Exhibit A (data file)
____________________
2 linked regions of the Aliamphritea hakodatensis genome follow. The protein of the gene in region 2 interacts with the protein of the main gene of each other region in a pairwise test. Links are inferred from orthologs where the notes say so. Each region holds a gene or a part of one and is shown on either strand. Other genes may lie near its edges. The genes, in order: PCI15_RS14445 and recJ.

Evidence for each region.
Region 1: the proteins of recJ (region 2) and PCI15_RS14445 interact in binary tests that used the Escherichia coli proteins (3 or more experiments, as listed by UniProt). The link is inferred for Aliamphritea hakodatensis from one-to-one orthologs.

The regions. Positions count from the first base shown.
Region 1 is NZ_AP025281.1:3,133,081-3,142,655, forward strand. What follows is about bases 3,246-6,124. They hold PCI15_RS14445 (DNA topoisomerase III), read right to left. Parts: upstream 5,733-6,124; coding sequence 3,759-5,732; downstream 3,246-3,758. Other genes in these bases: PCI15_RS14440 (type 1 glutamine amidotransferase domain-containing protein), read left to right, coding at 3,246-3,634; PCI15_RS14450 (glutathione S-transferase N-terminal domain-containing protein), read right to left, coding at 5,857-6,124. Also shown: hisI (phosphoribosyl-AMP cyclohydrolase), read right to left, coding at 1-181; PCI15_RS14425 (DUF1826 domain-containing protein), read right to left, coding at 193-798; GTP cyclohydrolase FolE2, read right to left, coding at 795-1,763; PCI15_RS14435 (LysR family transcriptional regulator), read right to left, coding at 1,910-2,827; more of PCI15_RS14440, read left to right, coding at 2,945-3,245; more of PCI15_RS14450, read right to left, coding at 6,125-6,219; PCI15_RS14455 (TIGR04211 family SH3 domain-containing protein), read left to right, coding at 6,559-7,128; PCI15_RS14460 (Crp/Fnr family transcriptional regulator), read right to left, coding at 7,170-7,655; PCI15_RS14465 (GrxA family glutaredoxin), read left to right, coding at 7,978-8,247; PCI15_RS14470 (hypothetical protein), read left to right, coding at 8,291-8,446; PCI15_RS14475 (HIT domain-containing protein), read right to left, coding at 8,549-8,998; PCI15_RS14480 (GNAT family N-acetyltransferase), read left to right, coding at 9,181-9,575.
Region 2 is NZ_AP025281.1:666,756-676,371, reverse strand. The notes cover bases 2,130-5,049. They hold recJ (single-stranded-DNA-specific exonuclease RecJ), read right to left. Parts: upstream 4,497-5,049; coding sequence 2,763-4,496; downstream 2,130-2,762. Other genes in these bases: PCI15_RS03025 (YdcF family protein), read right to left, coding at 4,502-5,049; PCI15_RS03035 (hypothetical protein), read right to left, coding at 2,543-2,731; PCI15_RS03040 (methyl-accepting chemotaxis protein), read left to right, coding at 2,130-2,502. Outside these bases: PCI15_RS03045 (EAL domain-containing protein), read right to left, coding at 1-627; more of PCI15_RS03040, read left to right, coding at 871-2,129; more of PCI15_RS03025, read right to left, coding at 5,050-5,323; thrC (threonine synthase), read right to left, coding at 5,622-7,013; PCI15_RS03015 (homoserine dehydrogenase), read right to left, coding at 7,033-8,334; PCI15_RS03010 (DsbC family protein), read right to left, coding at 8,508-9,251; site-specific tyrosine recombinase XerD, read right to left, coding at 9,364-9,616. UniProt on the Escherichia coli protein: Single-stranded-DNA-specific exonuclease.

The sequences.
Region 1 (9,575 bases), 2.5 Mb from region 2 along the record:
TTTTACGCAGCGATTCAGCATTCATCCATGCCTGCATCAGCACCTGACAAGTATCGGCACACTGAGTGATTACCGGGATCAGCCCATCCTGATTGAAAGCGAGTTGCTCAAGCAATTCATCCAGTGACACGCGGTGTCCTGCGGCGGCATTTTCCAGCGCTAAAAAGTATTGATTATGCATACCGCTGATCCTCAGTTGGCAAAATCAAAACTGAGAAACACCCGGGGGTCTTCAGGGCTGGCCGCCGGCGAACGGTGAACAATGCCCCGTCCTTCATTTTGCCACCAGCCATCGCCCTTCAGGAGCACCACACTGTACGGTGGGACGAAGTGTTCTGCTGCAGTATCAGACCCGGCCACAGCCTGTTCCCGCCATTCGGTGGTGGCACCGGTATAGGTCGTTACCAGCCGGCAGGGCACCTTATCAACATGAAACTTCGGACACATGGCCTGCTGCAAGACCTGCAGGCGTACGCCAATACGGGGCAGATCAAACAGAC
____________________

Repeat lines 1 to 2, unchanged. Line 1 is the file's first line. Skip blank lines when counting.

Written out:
2 linked regions of the Aliamphritea hakodatensis genome follow. The protein of the gene in region 2 interacts with the protein of the main gene of each other region in a pairwise test. Links are inferred from orthologs where the notes say so. Each region holds a gene or a part of one and is shown on either strand. Other genes may lie near its edges. The genes, in order: PCI15_RS14445 and recJ.

Evidence for each region.